Resilience and Staying in a Clinical Role
Why did you become a nurse? What made me go into nursing was multi-faceted. At the time in my life when I decided to go to nursing school, I was a new mother of two kids, married, and working as direct-care staff for patients with mental illness. I liked my job, but was not paid much for what I did, even though I gave medications and handled crisis situations. I began to explore the different career options available to me, and after evaluating educational paths, cost, and salaries, the registered nurse path made the most sense. Little did I know how very challenging so many aspects of this life would be.
My goal to become a nurse started with my education, an associate degree in nursing at a community college. I worked hard taking anatomy and physiology at night while my husband was home with the kids, and then was lucky enough to be accepted to the nursing program, which I could afford with some family help. The educational path was super-challenging, and the rigorous program forced me to spend almost all my free time studying and left little time for rest and recuperation. I was fortunate to only work one or two evenings a week during the program, and juggled my home responsibilities to be successful.
After graduation, again as luck would have it, I started working on a busy medical unit where the nurses nurtured me and helped me to adjust to the 12-hour night shifts and challenging patients we encountered. After a few years I again changed course and went to work in the ICU, where nurses with decades of experience helped me learn critical care and supported me through many challenging shifts. One of the clinical nurse specialists on this unit was instrumental in me going back to school for my master’s degree, and if she and several colleagues hadn’t been so supportive, I don’t know if I would have gone back. Several years later, and now I am an NP, still practicing in a clinical role, but not in critical care, having realized that the shift work and stress were impacting negatively on my physical and emotional health.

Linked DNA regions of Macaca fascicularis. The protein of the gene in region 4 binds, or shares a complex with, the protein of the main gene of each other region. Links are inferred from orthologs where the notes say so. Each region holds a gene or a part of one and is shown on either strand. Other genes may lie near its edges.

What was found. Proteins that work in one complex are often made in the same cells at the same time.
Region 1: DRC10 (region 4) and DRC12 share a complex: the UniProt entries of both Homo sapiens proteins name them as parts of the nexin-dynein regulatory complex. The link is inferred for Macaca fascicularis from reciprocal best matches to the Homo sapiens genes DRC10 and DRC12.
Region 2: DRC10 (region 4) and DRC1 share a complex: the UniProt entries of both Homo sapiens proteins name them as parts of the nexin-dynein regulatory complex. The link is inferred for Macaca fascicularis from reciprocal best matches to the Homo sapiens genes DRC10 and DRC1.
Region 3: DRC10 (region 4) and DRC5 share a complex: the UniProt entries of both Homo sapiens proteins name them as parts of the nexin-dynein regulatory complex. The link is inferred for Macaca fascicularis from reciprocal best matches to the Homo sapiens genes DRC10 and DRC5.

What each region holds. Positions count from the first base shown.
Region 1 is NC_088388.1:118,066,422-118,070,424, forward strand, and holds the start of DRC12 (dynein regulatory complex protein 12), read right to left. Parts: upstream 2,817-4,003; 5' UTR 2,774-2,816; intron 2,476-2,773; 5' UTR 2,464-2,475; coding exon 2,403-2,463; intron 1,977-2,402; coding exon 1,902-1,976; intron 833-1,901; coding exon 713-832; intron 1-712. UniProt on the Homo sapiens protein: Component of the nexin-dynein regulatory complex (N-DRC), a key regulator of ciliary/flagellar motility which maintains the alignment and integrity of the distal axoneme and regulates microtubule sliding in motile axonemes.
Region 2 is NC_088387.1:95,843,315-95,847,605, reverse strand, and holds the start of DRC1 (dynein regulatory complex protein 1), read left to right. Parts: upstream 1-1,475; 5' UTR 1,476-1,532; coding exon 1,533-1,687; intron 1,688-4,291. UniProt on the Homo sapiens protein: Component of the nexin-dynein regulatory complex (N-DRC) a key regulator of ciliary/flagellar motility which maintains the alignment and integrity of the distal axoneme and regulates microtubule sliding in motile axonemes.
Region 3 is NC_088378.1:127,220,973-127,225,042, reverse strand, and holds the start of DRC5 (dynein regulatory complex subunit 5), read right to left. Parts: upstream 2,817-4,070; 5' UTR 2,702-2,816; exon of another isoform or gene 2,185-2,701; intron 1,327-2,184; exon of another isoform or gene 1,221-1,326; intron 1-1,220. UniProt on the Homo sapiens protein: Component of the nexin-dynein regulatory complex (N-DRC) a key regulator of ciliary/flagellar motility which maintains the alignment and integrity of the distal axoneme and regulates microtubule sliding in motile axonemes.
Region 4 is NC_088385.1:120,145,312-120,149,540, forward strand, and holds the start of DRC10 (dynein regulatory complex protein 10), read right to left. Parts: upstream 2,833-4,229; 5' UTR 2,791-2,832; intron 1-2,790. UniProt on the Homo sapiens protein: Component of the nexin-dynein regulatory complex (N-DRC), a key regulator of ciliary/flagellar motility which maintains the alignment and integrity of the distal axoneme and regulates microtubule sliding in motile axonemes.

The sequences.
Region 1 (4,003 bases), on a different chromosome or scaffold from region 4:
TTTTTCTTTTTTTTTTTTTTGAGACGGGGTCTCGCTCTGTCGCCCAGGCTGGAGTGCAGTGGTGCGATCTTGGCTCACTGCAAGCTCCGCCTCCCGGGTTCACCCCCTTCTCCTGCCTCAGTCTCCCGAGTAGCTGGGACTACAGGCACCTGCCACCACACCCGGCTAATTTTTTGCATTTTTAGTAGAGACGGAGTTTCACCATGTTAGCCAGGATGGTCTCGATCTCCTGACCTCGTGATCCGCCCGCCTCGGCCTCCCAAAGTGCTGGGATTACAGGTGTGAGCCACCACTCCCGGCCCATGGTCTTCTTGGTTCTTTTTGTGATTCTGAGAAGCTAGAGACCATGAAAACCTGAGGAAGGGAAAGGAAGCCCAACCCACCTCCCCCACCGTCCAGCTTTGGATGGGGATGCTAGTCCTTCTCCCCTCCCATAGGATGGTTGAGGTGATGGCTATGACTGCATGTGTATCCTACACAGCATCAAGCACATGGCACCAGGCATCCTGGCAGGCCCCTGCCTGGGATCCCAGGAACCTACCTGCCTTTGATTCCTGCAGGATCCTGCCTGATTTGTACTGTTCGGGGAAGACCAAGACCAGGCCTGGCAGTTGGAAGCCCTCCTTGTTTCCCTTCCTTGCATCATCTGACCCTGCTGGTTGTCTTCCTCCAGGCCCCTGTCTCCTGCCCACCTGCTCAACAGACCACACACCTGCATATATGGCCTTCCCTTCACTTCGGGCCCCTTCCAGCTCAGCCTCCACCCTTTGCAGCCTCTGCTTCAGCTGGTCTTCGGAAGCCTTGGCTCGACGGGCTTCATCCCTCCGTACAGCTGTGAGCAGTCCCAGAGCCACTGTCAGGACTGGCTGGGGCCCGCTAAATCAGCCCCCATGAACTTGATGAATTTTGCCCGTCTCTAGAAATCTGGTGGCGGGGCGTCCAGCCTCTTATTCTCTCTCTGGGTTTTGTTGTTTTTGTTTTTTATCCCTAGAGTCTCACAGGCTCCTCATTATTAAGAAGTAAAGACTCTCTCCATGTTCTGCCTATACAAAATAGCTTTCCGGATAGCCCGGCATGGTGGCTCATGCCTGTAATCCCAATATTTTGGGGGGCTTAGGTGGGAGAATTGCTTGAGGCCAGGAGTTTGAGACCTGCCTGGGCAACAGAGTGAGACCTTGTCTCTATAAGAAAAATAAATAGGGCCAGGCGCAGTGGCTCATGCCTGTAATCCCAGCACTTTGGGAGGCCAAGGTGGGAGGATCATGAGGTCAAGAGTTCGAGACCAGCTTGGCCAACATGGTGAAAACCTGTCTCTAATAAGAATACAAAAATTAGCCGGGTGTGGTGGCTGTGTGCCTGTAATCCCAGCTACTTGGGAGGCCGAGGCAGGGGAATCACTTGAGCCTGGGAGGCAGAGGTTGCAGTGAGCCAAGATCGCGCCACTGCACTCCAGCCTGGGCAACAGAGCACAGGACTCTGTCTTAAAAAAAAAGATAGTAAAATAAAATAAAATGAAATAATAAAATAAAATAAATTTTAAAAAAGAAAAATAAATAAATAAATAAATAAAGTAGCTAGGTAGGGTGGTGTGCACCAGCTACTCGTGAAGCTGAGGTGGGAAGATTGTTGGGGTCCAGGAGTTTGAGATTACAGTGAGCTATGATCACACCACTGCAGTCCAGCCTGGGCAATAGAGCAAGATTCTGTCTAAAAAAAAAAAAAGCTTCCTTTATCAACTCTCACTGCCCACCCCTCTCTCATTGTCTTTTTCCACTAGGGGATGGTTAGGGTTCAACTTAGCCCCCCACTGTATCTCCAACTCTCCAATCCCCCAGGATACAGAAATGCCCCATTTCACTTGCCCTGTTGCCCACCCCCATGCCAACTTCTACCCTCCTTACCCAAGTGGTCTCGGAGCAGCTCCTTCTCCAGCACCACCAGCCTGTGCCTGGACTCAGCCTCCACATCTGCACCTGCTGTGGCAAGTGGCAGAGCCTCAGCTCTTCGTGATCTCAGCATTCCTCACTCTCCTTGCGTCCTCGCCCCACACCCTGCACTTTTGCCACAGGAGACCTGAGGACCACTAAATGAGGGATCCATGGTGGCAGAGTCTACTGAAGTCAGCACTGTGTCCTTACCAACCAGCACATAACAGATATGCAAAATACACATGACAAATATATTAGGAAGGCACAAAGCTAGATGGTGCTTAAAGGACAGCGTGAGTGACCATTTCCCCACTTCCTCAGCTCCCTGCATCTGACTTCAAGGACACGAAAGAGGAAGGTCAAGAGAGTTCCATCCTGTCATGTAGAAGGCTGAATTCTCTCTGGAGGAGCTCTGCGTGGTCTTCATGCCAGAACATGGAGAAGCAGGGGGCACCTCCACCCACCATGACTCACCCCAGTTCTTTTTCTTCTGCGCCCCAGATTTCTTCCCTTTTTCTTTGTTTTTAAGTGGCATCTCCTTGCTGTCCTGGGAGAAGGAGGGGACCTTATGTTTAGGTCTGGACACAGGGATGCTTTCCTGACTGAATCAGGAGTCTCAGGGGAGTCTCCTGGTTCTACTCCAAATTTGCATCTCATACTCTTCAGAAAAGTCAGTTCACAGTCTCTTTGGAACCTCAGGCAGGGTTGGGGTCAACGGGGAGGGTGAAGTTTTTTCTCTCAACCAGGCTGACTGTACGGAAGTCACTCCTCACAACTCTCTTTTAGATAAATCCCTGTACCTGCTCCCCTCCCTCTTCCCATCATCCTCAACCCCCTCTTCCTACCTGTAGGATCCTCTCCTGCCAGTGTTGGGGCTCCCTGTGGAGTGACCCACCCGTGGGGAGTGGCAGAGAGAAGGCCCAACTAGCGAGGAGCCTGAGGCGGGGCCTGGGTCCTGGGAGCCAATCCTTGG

Many of my ICU colleagues have also left their jobs for less demanding nursing roles, and it is a fact that many nurses are not staying at the bedside for the duration of their careers. After all that work to get into nursing school, finish successfully, and then pass the licensing exam, up to 33% of new nurses end up leaving the workforce within the first two years. (https://www.registerednursing.org/why-new-nurses-leaving-profession/)
In this article at registerednursing.org, many factors that contribute to nurses leaving the bedside are discussed. These factors are environment, work-related injuries, workload, culture, and emotional strain. Each one of these factors are discussed in my book, Self-Care for Nurses in the Time of a Pandemic. What I found helpful when dealing with stressful situations mostly was a shift in perception and attitude that allowed me to remain patient-focused and as centered as possible.
Unfortunately, many of these factors are the result of a changing healthcare environment, especially the culture of the unit you work on and systems issues such as reimbursement and funding. What strategies do you use to stay patient-focused? Have you found any solutions to a challenging workplace situation or how to shift the culture where you work to be more supportive? These are difficult questions, certainly more challenging than can be solved in a blog post. If we can keep being supportive to our colleagues, and continue to ask for better workplace conditions, my hope is that we can continue to foster resilience in new nurses who can then have lasting careers that don’t burn them out.
Image credit: https://www.hsph.harvard.edu/career-services/2020/04/06/cultivating-resilience/